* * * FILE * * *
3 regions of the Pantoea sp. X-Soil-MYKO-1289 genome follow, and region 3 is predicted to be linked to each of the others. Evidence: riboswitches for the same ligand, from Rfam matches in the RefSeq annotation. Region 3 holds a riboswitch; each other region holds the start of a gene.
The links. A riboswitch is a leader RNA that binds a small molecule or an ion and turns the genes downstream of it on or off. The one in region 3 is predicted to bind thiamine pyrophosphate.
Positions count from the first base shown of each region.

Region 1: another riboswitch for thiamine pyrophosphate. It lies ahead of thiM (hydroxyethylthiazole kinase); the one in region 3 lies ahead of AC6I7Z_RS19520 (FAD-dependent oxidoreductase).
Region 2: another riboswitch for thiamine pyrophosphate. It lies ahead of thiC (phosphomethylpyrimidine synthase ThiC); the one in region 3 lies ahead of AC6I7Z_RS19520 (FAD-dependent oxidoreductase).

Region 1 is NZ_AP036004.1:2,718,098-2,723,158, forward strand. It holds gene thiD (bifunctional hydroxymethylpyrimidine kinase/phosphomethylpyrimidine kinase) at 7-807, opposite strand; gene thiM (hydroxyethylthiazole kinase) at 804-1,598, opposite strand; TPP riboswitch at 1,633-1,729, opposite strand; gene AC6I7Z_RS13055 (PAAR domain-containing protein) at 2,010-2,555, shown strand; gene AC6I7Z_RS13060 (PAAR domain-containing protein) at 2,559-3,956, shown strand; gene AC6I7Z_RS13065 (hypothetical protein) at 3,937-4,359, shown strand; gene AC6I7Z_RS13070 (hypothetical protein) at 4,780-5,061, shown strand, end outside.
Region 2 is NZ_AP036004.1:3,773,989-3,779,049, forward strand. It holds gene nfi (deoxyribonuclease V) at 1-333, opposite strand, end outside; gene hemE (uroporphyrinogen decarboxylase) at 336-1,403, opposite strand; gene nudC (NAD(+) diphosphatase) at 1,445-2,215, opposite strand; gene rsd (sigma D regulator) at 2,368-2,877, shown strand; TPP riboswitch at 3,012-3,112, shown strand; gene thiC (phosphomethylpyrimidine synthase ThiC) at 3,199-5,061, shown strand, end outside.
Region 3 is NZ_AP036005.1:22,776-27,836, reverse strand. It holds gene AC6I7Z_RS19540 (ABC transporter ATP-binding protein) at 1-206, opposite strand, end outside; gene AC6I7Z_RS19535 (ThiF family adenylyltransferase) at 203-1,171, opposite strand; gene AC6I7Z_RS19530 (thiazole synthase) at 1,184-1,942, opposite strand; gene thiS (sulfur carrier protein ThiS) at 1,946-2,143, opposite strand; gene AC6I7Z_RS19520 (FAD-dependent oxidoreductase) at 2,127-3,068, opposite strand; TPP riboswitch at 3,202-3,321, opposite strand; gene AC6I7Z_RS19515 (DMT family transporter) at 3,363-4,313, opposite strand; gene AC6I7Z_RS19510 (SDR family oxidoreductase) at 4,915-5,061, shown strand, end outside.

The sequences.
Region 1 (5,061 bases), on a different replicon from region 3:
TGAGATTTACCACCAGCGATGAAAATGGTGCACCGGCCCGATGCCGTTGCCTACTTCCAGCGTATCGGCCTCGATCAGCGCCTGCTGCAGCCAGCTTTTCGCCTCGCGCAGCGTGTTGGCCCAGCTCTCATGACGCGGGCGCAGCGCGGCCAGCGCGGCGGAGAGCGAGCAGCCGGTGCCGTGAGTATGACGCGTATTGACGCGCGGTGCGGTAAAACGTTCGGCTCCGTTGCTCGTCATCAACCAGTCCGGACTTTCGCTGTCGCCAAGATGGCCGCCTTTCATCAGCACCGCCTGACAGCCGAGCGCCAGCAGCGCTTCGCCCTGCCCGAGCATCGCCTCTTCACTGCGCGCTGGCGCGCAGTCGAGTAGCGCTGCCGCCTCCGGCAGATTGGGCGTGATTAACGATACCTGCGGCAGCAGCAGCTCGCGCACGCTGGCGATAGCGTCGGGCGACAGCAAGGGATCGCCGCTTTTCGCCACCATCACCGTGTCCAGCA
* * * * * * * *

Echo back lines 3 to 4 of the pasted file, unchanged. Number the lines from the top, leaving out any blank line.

Positions count from the first base shown of each region.

Region 1: another riboswitch for thiamine pyrophosphate. It lies ahead of thiM (hydroxyethylthiazole kinase); the one in region 3 lies ahead of AC6I7Z_RS19520 (FAD-dependent oxidoreductase).